April 29, 2014 | by: 0 Comments|
Food, football, and fake plates. That’s what a number Thanksgiving’s growing up looked like for me and my family. We would often travel to Ohio to visit extended family for the holiday, and rather than sitting around a table, we would sit around the TV. Then there were the Thanksgiving hockey tournaments. If we weren’t with unbelieving family members in a smoke-filled house with the TV blaring, we were with unbelieving teammates and their families as some dive restaurant that was open on Thanksgiving. The turkey was always heavily regulated at hockey tournaments, in large part due to an evening game that we were not to be tired for.
It wasn’t a miserable experience by any means, in fact, I quite enjoyed Thanksgiving growing up. The one thing that still remains fixed in my mind though is my parents’ encouragement to share with family or friends something that I was thankful for over the meal, and they encouraged me to especially talk about Jesus and give thanks to God the Father for him. My parents were (and are) proactive evangelists. They know that unless you take the conversation to Christ, it will probably not going to go there. Not only that, they know that if you aren’t giving thanks, then you are likely grumbling.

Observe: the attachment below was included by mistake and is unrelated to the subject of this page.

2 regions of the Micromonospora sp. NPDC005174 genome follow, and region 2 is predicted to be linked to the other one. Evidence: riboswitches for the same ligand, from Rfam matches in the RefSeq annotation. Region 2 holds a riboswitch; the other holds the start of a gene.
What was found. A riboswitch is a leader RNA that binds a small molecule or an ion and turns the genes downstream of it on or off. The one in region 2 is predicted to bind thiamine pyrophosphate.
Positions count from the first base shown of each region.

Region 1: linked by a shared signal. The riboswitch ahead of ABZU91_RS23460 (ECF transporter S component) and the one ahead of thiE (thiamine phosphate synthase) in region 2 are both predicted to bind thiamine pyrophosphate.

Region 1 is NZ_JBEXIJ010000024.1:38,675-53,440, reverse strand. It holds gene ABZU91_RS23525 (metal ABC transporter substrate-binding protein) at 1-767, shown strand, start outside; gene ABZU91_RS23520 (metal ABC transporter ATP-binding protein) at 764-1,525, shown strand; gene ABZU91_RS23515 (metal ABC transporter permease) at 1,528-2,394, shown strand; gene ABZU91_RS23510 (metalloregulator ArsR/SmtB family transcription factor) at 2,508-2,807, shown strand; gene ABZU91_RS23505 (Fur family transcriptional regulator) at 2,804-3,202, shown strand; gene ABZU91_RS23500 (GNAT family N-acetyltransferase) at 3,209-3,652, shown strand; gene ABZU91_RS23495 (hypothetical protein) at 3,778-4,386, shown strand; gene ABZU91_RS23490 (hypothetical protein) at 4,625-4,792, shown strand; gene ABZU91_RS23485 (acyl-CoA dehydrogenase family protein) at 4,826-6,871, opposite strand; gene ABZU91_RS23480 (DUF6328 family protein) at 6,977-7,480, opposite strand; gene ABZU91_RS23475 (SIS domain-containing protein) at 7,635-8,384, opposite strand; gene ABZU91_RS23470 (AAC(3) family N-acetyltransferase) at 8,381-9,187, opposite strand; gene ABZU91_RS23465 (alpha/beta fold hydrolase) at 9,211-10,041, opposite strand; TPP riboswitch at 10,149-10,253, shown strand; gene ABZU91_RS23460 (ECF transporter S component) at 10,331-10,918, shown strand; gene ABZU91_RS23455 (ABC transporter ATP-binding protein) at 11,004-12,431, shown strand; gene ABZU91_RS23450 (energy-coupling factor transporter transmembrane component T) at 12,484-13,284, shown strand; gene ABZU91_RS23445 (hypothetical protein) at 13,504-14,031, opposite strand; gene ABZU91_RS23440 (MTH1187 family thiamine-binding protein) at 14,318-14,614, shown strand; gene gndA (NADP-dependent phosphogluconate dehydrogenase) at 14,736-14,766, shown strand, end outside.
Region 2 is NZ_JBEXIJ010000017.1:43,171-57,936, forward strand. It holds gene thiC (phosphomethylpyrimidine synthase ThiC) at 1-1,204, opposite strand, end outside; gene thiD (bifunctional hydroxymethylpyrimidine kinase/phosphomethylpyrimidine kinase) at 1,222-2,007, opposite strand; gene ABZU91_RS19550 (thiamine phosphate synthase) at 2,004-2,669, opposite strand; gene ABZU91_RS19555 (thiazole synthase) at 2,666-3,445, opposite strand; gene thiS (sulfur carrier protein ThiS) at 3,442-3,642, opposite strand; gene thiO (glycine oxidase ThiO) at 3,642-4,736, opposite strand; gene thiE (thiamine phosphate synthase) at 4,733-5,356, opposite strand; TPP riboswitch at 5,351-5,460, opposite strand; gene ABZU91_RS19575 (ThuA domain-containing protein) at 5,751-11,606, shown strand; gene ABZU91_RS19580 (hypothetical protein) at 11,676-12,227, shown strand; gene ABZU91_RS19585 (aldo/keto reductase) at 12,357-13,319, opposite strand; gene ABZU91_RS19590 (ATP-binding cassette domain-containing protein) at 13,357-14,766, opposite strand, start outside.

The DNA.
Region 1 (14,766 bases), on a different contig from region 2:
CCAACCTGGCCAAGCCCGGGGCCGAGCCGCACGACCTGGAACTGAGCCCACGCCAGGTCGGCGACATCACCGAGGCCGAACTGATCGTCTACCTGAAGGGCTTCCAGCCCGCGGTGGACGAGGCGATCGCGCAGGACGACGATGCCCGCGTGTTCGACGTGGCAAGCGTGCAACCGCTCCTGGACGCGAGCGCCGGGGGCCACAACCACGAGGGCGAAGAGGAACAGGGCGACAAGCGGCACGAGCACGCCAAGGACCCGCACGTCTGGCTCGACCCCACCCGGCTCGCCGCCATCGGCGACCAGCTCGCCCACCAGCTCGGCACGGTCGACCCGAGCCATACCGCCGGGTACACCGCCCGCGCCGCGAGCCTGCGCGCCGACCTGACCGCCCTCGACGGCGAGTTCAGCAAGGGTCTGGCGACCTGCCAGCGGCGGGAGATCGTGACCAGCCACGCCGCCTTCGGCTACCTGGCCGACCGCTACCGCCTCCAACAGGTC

These days we try to have Thanksgiving in our home. We try to invite family (blood and spiritual), and we try to get everyone around a table. One thing that we always do is share what we’re thankful for and we especially give thanks to God for his Son. Wherever you are, whatever you’re doing a week from Thursday, make sure that you give thanks with a grateful heart. Give thanks to God the Father for Christ, and give thanks to Christ for sending the Holy Spirit into your heart, and give thanks to the Holy Spirit for uniting you to Christ and thus reconciling you to God. Whether you’re gathered around a table or a TV, be sure to give thanks.
If you don’t take the conversation to Christ and gratefulness, then who will? If you’re worried about how to take the conversation there, then spend this next week developing a list of seven things you’re thankful for (one for each day), and talk with another Christian about how you might be able to naturally transition a conversation to more edifying things. We have so much to be thankful for – “Every good gift and every perfect gift is from above, coming down from the Father of lights with whom there is no variation or shadow due to change” (James 1:17).
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